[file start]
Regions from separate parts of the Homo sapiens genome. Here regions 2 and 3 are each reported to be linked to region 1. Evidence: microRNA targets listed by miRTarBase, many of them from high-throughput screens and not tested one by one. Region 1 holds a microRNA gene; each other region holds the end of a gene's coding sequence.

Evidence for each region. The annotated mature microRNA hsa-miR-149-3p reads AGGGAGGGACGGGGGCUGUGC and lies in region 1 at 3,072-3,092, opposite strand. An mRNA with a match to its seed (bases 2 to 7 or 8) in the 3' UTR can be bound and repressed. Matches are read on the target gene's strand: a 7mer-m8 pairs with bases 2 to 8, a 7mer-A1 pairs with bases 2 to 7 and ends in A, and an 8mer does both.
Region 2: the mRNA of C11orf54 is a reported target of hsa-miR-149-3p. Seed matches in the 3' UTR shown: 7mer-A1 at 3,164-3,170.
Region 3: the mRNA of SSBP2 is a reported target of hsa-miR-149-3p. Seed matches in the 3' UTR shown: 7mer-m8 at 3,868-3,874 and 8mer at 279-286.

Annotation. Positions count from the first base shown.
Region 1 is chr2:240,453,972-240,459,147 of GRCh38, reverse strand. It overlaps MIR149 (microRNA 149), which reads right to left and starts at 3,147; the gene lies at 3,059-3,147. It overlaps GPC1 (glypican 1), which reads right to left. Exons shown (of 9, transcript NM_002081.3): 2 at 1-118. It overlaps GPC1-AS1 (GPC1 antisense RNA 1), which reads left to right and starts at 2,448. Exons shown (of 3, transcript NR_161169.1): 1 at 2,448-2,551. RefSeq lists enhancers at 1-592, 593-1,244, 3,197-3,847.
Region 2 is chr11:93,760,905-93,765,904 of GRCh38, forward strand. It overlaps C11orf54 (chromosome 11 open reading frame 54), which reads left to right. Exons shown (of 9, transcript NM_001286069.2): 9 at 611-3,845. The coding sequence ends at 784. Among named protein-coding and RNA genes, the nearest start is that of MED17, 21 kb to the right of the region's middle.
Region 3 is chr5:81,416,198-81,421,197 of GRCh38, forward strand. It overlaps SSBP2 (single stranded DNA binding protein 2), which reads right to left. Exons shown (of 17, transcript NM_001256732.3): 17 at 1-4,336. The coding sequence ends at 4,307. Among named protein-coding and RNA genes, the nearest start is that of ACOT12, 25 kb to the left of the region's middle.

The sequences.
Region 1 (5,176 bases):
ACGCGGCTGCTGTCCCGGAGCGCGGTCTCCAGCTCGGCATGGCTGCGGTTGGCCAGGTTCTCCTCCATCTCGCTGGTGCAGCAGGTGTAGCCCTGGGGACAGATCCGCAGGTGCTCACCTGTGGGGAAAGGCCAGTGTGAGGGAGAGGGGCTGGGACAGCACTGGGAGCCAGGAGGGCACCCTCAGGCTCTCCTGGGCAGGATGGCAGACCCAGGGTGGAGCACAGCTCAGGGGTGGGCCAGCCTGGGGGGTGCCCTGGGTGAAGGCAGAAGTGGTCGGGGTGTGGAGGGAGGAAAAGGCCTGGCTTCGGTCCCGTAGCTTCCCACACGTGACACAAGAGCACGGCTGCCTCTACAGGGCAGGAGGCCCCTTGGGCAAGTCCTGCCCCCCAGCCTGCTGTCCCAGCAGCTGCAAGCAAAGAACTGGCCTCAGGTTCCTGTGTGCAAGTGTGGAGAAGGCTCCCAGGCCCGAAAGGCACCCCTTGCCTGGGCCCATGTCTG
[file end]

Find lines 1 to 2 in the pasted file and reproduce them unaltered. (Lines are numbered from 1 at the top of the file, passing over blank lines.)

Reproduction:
Regions from separate parts of the Homo sapiens genome. Here regions 2 and 3 are each reported to be linked to region 1. Evidence: microRNA targets listed by miRTarBase, many of them from high-throughput screens and not tested one by one. Region 1 holds a microRNA gene; each other region holds the end of a gene's coding sequence.

Evidence for each region. The annotated mature microRNA hsa-miR-149-3p reads AGGGAGGGACGGGGGCUGUGC and lies in region 1 at 3,072-3,092, opposite strand. An mRNA with a match to its seed (bases 2 to 7 or 8) in the 3' UTR can be bound and repressed. Matches are read on the target gene's strand: a 7mer-m8 pairs with bases 2 to 8, a 7mer-A1 pairs with bases 2 to 7 and ends in A, and an 8mer does both.